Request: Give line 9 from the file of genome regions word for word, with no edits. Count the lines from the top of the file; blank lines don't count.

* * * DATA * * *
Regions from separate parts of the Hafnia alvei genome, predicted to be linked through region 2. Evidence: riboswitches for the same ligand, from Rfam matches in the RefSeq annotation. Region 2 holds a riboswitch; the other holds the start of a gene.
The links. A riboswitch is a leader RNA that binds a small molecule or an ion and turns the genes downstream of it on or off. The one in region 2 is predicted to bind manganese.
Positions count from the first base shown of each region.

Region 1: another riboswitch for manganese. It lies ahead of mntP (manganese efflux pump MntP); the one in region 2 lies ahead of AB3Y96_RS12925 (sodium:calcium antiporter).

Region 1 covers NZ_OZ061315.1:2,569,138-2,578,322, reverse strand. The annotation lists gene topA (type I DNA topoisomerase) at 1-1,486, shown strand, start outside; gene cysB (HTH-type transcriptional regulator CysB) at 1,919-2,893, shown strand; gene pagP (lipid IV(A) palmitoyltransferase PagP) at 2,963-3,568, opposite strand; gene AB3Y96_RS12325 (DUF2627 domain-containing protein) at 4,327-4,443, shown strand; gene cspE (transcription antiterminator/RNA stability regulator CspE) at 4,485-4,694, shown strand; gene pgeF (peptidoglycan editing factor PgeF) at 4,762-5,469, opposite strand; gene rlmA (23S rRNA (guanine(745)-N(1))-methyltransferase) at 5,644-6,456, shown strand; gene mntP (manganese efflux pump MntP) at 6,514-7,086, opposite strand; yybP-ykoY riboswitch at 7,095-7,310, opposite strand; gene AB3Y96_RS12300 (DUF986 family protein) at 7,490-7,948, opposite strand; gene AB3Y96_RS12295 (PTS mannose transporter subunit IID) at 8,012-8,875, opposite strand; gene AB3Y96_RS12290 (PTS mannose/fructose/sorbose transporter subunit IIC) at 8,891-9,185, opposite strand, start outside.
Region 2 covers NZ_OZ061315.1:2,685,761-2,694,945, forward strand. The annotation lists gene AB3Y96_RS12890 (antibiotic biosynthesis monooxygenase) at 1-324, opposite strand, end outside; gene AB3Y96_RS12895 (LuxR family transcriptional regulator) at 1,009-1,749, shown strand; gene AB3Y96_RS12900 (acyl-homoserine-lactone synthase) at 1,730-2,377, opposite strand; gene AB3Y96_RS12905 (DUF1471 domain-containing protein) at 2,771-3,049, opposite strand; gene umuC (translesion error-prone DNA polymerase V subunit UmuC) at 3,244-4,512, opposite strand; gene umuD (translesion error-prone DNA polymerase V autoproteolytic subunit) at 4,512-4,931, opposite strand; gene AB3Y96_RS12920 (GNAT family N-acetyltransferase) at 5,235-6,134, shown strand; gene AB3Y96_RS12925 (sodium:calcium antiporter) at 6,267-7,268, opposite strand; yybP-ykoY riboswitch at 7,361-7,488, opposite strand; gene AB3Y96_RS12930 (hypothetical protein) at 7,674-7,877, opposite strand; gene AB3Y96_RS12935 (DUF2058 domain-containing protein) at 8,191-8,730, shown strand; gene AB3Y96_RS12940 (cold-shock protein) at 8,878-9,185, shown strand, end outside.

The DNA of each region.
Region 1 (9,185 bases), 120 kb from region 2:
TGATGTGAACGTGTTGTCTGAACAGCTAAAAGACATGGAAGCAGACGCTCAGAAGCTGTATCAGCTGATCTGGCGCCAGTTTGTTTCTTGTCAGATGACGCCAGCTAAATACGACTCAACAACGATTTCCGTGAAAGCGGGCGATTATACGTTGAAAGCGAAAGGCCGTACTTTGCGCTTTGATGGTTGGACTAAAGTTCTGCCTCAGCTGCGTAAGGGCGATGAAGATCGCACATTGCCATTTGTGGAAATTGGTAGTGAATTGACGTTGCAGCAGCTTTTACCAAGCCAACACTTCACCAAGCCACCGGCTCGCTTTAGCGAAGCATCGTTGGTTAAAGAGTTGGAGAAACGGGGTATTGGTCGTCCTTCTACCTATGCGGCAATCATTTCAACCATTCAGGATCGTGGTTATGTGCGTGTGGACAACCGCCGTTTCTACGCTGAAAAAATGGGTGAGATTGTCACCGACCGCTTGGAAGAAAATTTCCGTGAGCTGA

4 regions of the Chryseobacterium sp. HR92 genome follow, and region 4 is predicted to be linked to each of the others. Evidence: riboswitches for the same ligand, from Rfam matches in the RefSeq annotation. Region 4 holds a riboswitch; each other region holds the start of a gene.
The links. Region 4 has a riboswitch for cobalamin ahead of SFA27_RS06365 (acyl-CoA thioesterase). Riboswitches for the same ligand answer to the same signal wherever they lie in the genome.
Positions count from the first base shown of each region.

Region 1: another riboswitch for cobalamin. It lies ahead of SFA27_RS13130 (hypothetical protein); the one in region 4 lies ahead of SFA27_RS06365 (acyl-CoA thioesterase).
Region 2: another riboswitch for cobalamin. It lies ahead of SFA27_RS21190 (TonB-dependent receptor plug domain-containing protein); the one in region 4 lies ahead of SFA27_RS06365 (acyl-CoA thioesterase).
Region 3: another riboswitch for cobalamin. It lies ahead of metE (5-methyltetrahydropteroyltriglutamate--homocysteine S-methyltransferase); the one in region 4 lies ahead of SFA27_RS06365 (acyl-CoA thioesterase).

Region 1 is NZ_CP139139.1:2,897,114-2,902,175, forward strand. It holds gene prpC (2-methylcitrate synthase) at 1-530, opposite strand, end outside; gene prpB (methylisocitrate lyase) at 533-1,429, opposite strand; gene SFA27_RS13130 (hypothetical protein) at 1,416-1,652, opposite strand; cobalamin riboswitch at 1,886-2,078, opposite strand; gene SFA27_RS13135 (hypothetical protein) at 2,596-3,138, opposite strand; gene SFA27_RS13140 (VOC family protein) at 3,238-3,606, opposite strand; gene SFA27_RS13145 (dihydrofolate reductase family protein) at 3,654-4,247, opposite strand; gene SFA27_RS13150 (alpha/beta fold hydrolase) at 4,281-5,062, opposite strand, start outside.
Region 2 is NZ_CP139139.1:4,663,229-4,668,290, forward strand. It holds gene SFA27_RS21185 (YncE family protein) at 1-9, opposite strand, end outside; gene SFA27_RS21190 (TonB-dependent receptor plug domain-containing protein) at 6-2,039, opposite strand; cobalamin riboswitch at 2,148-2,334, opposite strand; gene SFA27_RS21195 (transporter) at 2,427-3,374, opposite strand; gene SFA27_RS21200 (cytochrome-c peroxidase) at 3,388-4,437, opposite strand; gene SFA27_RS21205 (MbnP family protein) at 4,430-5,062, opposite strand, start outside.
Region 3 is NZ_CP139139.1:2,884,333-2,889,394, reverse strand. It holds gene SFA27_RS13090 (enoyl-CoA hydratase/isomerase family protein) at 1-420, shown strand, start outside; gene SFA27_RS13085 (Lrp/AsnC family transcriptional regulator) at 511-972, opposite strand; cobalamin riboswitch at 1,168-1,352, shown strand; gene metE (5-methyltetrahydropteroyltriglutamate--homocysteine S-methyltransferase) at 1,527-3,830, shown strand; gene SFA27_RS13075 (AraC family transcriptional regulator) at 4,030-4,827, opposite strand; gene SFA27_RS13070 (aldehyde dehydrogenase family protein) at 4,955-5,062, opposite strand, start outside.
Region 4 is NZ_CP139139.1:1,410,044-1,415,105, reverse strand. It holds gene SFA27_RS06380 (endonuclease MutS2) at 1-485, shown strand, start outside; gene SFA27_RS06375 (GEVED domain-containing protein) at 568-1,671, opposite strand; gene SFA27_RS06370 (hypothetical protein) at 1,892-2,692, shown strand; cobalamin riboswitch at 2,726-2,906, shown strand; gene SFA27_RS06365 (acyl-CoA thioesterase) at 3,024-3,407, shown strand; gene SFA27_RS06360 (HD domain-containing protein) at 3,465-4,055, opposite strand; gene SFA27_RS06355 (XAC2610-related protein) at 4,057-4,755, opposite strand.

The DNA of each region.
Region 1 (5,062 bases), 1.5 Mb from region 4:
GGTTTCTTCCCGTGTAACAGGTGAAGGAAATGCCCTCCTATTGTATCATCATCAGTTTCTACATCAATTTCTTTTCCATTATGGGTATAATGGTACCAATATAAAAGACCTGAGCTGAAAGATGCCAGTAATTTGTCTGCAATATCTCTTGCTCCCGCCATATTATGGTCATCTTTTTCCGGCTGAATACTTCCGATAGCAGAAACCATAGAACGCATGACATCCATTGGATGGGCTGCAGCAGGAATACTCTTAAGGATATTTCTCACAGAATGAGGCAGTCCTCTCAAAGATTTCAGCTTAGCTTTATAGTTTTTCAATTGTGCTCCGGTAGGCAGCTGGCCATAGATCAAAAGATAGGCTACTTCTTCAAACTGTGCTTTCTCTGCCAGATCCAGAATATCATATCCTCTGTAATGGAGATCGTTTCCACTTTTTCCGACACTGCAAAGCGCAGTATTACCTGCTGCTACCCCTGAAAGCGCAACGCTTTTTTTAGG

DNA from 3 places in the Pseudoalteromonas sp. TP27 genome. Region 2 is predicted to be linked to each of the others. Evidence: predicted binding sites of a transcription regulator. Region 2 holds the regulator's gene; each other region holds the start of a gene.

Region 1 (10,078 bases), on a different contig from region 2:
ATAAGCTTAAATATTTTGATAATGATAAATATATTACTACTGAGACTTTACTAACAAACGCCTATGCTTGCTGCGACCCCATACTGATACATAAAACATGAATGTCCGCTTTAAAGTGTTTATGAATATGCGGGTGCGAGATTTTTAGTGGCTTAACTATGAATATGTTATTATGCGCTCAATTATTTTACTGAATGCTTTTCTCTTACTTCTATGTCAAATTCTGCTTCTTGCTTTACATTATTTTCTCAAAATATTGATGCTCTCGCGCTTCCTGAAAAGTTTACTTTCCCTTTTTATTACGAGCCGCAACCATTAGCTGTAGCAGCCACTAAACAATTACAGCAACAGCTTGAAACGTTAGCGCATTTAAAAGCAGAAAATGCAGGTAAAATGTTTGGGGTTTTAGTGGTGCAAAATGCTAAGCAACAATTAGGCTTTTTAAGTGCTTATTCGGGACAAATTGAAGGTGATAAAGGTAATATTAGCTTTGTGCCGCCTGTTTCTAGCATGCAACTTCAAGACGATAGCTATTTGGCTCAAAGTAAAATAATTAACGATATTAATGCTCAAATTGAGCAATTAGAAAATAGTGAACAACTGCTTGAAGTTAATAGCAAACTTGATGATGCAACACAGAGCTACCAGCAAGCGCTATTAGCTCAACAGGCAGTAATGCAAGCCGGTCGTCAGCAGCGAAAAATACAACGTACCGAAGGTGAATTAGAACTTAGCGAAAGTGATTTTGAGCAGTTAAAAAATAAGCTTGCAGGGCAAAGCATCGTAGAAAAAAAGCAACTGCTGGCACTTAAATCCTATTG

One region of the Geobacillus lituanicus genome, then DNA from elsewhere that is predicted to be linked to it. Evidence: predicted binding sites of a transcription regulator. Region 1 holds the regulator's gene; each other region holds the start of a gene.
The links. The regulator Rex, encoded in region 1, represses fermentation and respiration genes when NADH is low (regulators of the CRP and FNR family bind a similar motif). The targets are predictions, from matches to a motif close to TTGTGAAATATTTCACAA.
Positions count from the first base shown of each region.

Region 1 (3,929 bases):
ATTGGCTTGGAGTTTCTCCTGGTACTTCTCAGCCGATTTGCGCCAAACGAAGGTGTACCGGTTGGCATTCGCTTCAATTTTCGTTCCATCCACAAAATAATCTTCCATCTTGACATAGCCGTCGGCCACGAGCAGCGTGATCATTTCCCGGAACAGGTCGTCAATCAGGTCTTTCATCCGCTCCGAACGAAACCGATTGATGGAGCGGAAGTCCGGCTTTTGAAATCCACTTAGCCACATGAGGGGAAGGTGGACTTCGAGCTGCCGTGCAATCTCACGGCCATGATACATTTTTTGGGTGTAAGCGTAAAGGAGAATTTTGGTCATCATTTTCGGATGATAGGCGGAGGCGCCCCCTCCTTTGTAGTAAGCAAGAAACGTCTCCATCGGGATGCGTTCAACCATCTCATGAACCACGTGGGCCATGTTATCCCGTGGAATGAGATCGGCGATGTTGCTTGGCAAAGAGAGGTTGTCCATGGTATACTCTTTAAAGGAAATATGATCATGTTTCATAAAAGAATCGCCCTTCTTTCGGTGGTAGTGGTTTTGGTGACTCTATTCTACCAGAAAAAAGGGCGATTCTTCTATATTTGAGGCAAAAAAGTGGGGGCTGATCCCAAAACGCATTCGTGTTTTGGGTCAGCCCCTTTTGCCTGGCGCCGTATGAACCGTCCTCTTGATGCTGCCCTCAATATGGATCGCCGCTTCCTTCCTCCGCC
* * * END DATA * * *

TGATGTGAACGTGTTGTCTGAACAGCTAAAAGACATGGAAGCAGACGCTCAGAAGCTGTATCAGCTGATCTGGCGCCAGTTTGTTTCTTGTCAGATGACGCCAGCTAAATACGACTCAACAACGATTTCCGTGAAAGCGGGCGATTATACGTTGAAAGCGAAAGGCCGTACTTTGCGCTTTGATGGTTGGACTAAAGTTCTGCCTCAGCTGCGTAAGGGCGATGAAGATCGCACATTGCCATTTGTGGAAATTGGTAGTGAATTGACGTTGCAGCAGCTTTTACCAAGCCAACACTTCACCAAGCCACCGGCTCGCTTTAGCGAAGCATCGTTGGTTAAAGAGTTGGAGAAACGGGGTATTGGTCGTCCTTCTACCTATGCGGCAATCATTTCAACCATTCAGGATCGTGGTTATGTGCGTGTGGACAACCGCCGTTTCTACGCTGAAAAAATGGGTGAGATTGTCACCGACCGCTTGGAAGAAAATTTCCGTGAGCTGA